How To Charge Energica EsseEsse9

This video features the 2021 Energica EsseEsse9 RS. This electric motorcycle features a 21.5 kWh battery, which is the biggest battery that you can get from an electric motorcycle. The range on this bike is about 200 km on a highway, 300 km if you’re riding in a city, and about 250 km mixed. 

The EsseEsse9 features upgraded Olin front forks and rear shocks, it also features the new EMC motor which is a lighter motor than most electric motorcycle motors. The controller for these bikes was developed for the MotoE racing series, so they’ve been really pushed to their limits. A controller like this means that your average street rider won’t even come close to pushing these things to breaking point.

The motor is liquid cooled and the controller is a compression gearbox, along with a chain drive which makes the bike sound pretty different to other electric bikes. It’s not like the Zeros with a belt drive that’s very quiet. 

You can really push these bikes hard on the track on the road, they’re not going to overheat and they’re not going to start to reduce the power to the motor like some of the other electric motorcycles. 

This RS version of the bike has 215 newton meters (Nm) of torque, now to put that into context, the only petrol bike that I can think of that has a similar power output is the 2.5L Triumph Rocket. This bike has been mapped slightly differently to the Energica Ego, it doesn’t have as an aggressive sport mapping. But it can still do 0 to 100kmh in about 2.8 seconds, so a tiny bit slower than the Ego but still extraordinarily quick. 

Unlike the other Energica models this has a classic style of motorcycle seat, which allows you to ride double or single. One other thing that sets this bike out from the other models is an Edgeco classic headlight as opposed to the sort of futuristic lights they put on the Ego and the Eva Ribelle.

It’s pretty much the exact same chassis and bike as the Energica Ego and Eva Ribelle it just has different fairings and mapping. The EsseEsse9 was more built for touring, so it’s a great halfway point between the two racing models of the energica (Ego + Eva Ribelle) and the Experia Green Tourer. It won’t go as fast as the racers, but will take you further in kms. 

The bike has the same display as the Ego and the Ribelle, a pretty simple digital display which can connect your Energica app via Bluetooth. Through the controls on the handlebar you can change the riding modes between urban, wet, sport and eco. You can also set your own custom riding modes to your preference. As well as cruise control, you also have a reverse gear, which is pretty impressive to us.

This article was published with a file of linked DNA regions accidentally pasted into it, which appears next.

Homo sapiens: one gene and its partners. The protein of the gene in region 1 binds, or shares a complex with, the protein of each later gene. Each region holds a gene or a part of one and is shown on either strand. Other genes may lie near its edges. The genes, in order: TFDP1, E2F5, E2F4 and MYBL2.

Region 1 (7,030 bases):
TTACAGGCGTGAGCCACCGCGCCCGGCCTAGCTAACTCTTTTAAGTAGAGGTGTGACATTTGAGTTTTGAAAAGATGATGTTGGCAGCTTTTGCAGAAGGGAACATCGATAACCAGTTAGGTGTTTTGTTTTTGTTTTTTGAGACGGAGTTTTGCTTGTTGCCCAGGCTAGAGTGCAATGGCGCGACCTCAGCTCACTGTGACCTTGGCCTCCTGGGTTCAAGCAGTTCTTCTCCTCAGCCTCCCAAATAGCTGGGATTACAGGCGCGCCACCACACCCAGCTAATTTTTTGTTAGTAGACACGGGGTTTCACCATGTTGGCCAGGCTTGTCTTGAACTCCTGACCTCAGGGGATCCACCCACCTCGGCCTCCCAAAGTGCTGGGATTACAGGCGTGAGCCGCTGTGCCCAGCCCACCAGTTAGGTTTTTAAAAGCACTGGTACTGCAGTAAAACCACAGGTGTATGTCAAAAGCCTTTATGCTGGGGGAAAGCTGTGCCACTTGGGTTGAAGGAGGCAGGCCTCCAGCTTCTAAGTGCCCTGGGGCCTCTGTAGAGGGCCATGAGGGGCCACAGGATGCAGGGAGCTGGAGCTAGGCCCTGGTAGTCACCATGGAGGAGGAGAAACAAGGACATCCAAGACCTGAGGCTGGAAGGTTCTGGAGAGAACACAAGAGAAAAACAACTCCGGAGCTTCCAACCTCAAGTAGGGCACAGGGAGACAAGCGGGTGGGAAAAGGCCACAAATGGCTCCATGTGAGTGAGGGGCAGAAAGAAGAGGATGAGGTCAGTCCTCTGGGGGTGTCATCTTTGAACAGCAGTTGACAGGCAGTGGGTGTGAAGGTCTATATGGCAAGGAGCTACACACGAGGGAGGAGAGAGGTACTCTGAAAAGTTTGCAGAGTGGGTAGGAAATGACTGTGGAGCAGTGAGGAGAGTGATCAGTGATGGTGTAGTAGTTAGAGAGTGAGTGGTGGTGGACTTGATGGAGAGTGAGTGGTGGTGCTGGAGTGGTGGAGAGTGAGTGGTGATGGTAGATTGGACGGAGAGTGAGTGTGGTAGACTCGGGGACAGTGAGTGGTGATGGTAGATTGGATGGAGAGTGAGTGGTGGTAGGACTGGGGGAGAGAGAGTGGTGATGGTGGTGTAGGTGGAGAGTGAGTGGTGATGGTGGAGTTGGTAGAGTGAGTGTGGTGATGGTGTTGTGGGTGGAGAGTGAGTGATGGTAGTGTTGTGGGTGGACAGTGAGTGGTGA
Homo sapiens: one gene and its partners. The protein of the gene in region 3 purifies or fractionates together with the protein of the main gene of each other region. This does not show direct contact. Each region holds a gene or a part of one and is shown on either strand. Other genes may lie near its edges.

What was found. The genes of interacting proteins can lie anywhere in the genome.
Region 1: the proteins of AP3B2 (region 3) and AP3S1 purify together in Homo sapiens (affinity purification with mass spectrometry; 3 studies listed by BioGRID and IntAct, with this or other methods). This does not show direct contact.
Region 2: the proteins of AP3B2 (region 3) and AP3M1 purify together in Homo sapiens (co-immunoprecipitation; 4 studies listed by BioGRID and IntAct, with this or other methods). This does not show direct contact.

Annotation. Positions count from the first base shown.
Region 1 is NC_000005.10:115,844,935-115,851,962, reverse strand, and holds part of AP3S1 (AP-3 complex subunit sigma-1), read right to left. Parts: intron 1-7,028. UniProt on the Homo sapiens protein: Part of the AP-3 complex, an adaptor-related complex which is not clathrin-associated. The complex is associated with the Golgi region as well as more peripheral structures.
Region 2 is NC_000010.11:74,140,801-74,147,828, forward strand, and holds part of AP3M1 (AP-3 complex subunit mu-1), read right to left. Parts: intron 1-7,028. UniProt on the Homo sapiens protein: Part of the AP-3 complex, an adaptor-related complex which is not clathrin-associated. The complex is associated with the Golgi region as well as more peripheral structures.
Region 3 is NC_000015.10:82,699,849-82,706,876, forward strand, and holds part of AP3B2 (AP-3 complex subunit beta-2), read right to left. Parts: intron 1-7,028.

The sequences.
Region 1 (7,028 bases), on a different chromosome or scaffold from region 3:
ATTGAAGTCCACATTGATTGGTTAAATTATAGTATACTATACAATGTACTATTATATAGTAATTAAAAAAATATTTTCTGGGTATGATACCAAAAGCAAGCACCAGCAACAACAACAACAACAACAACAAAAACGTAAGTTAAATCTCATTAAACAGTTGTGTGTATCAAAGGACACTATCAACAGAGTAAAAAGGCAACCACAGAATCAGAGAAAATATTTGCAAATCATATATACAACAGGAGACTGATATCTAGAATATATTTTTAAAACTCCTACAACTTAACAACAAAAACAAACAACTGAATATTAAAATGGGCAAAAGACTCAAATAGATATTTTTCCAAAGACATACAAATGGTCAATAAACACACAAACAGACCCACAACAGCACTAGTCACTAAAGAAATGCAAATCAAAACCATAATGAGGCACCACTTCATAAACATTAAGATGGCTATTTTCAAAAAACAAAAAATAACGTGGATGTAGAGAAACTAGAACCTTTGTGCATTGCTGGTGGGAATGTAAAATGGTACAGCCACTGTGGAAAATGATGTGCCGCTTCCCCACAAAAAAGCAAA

To start the bike you have to hold the brake and engage the ignition. 

These Energica bikes have level 1, level 2 and level 3 charging capabilities which sets them apart from most other electric motorcycles. 

To access the charging port just open the seat block, this gives you access to a type 2 Charging socket, and also a CCS combo if you want a DC fast charge. Both of these charging ports have rubber caps over the top. Type 2 charging is the larger of the two charging ports, CCS uses a combination of both the larger and smaller socket, we will explain CCS charging later on. 

Most people are going to charge these bikes slowly from home or at work, so to do that you’re going to use a type 2 cable which fits into the larger section of the charger. Then you just plug it into a standard wall outlet. This will get you a full charge in about 8-9 hours. A good solution for charging overnight, or at work. 

You’re going to get about 2.5 kilowatts from that standard wall outlet. The onboard charger on this bike sets the AC charger limits it at 3 kW per hour so if you connect to a faster AC charger, you’re not going to be able to use the full capacity of the AC charger. 

Some of you may have an AC fast charger at home or at work. On most bikes this will allow you to charge quicker than a standard wall outlet. To AC fast charge, you just plug into the same socket that you did for standard wall outlet charging. With this charging setup you could probably charge the bike in about 6-7 hours. 

Your final option is the most advanced – DC fast charging, also called level 3 charging. The EsseEsse9 has a DC fast charging limit of 25 kW per hour, that’s a bit of a game changer really. It means you can charge this whole bike in about 40 minutes. You’re most likely to find a DC fast charging outlet at a public charging station. 

To use DC fast charging you need a CCS combo socket, those are usually found at the fast charging stations, people don’t tend to have those cables themselves. CCS combo sockets use a combination of both the larger charging socket, and the smaller double pronged socket located just underneath it. 

Just pull off the rubber caps over the charging socket,  which then gives you full access to the full CCS combo port. Some DC fast charging stations can charge up to 300 kW per hour. As a safety feature, this bike will not let you go above 25 kW. This is to protect the battery and the controller. 

If you try to charge any faster than that the bike will charge unevenly and damage the battery. 

While your bike’s charging, if you went off and got a coffee, no one can pull the cable out. It automatically locks when you take the key out of the ignition. It won’t come out until you put the key back in the ignition and start the bike.  

The Energica EsseEsse9 is my personal favourite of all the electric motorcycles we have in our shop. It’s the biggest battery, the longest range, but it’s got that more upright riding position which makes it a lot more comfortable to ride than some of the other sport bikes. If  you’re looking for the best electric motorcycle this is it there’s nothing better in the world right now.

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